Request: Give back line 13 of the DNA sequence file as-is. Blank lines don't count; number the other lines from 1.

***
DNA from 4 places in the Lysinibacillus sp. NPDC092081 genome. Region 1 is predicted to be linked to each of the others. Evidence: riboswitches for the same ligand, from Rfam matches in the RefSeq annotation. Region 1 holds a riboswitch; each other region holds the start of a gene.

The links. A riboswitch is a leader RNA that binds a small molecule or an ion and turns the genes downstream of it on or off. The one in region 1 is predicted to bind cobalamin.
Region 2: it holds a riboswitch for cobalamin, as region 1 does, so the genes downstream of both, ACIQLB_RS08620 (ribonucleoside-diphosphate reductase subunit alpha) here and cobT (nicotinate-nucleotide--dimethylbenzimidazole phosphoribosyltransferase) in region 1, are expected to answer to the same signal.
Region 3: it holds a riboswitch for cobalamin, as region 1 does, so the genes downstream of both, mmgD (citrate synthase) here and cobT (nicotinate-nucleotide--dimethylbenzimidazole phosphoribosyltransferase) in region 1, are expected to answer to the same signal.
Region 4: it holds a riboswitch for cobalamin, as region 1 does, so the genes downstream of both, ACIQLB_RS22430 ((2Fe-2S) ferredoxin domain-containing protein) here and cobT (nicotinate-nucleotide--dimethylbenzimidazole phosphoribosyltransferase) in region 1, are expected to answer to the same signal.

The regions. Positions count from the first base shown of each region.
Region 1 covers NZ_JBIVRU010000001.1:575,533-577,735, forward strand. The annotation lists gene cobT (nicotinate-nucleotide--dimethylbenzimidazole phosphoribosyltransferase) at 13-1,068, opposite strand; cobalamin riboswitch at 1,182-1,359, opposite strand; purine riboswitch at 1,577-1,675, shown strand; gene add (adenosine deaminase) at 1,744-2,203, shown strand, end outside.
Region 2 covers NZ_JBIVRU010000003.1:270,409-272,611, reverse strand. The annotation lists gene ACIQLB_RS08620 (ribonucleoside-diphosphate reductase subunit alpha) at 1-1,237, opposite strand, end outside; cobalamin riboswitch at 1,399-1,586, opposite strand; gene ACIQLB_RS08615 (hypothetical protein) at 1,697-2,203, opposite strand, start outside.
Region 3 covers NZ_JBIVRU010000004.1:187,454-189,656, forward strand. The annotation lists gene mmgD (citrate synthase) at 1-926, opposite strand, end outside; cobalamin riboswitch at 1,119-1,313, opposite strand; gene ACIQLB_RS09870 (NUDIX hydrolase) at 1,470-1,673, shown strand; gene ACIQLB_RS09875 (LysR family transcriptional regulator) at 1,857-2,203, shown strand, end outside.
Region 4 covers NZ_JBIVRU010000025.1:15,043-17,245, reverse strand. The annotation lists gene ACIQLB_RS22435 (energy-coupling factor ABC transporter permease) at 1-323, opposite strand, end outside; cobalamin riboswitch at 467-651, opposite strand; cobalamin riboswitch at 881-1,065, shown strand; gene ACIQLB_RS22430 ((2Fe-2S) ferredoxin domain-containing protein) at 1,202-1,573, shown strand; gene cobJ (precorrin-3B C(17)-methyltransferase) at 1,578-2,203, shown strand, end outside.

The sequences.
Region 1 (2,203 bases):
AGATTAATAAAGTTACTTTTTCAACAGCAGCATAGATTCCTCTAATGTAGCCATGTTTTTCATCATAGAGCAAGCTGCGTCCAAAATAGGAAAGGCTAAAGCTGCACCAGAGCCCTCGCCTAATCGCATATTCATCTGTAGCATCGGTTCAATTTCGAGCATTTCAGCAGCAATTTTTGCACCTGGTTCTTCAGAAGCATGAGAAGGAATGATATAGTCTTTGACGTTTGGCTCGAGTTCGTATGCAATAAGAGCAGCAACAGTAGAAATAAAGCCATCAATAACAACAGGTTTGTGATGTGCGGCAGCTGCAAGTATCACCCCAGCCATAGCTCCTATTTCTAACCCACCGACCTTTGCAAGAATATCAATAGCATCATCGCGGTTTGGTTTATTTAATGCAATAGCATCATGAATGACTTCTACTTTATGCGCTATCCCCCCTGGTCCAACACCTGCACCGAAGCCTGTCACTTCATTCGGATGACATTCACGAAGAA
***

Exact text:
AGATTAATAAAGTTACTTTTTCAACAGCAGCATAGATTCCTCTAATGTAGCCATGTTTTTCATCATAGAGCAAGCTGCGTCCAAAATAGGAAAGGCTAAAGCTGCACCAGAGCCCTCGCCTAATCGCATATTCATCTGTAGCATCGGTTCAATTTCGAGCATTTCAGCAGCAATTTTTGCACCTGGTTCTTCAGAAGCATGAGAAGGAATGATATAGTCTTTGACGTTTGGCTCGAGTTCGTATGCAATAAGAGCAGCAACAGTAGAAATAAAGCCATCAATAACAACAGGTTTGTGATGTGCGGCAGCTGCAAGTATCACCCCAGCCATAGCTCCTATTTCTAACCCACCGACCTTTGCAAGAATATCAATAGCATCATCGCGGTTTGGTTTATTTAATGCAATAGCATCATGAATGACTTCTACTTTATGCGCTATCCCCCCTGGTCCAACACCTGCACCGAAGCCTGTCACTTCATTCGGATGACATTCACGAAGAA